In the beginning, I disapproved of that man. I heard rumors that he was selling drugs, pimping, and gangbanging. My mother had just got out of prison, and I couldn’t allow someone like him to ruin my mom’s progress. It took months before I started having visits with my mother, who was staying at a sober-living home.
When she came back home, I would catch her in a daze, watching him work out across the street. They would both smile and look at each other. It was difficult to grasp my mother’s attention to this man.
Then, the day arrived when my mom said she was going to introduce me to someone, and she wanted me to be nice. That’s when I realized she was serious about getting to know this “dangerous” man across the street. I was about 11 years old when I first met him. All I thought was that he better not get in the way of me reuniting with my mom.
Eventually, she got a full-time job working at Vons. That man ensured that she was on time to and from work. He asked her to move in with him, and helped get her out of the sober-living home. It made it easier to get her to work, but it wasn’t always easy for her.
Some days she came home crying, because co-workers were putting her down. I watched as he encouraged and guided her to stay motivated. She listened and followed his advice. After all her hard work, she got a raise and became manager of the bakery department.
When my mom was sent to prison, she had lost custody of me and my siblings, Chuy and Irene. When she came back, she saved up every dollar trying to get every document she needed to get her kids back.
He Was There for Us
“That man” supported her through it all, even when she wanted to give up, after hitting dead ends. He gave her everything she needed to get my siblings back. He never let my mother give up. That was amazing! He made it possible to get me and my siblings back home, and we became a big happy family, including his son and daughter, Matthew and Salona.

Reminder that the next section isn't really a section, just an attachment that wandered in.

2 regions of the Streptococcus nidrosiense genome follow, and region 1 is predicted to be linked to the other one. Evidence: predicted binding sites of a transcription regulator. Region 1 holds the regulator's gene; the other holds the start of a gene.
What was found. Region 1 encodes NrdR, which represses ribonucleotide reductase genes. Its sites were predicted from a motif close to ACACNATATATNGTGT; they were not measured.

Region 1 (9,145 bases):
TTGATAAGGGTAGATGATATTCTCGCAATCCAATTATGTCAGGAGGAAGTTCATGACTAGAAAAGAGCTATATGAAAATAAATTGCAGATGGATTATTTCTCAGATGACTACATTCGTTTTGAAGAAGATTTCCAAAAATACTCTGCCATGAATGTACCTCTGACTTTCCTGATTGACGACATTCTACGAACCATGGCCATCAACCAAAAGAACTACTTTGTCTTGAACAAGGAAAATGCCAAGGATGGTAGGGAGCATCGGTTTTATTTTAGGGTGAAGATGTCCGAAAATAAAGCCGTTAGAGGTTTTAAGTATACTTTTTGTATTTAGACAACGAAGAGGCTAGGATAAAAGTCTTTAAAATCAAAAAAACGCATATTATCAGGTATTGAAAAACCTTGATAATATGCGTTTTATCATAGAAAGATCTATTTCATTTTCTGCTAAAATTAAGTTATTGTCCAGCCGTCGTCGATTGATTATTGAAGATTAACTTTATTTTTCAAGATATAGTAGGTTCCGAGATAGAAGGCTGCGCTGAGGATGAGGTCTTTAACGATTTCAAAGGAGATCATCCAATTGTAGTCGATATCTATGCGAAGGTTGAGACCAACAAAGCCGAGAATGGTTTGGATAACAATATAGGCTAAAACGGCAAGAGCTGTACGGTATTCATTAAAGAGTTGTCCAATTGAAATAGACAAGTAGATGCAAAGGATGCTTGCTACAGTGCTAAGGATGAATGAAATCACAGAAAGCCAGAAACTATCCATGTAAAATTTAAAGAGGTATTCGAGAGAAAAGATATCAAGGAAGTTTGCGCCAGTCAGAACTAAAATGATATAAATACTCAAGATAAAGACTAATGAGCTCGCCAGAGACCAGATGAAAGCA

As I was getting older, I began to see this man for who he really was. He was not what some people made him out to be.
Soon after they got together, he asked my mom to marry him on Christmas Day, and of course she said yes. He made plans for all of us as a family, took us on trips to Las Vegas, SeaWorld, and other fun places.
He was often there for us when we were depressed teenagers. He always wanted us—the girls—to know our worth, and told us we’re worth everything. He reminded us to love ourselves, and told us to hold our heads high.
As we became young adults, things started to get rocky. Matthew got caught up in street life. Chuy, our youngest brother, ended up having a daughter. Eventually, Matthew and Chuy got arrested and were in jail for some time. Matthew was facing a few years in jail. His dad could not see him spending years in jail, so he paid the lawyer to get his son out and be here for his own family.
The sisters went their separate ways. After a while, Irene got pregnant, and came back home to prepare for her baby girl. My mother’s husband agreed to help raise Chuy’s daughter while he had been in jail. And he stuck by Irene to encourage her to do the right thing for her newborn daughter.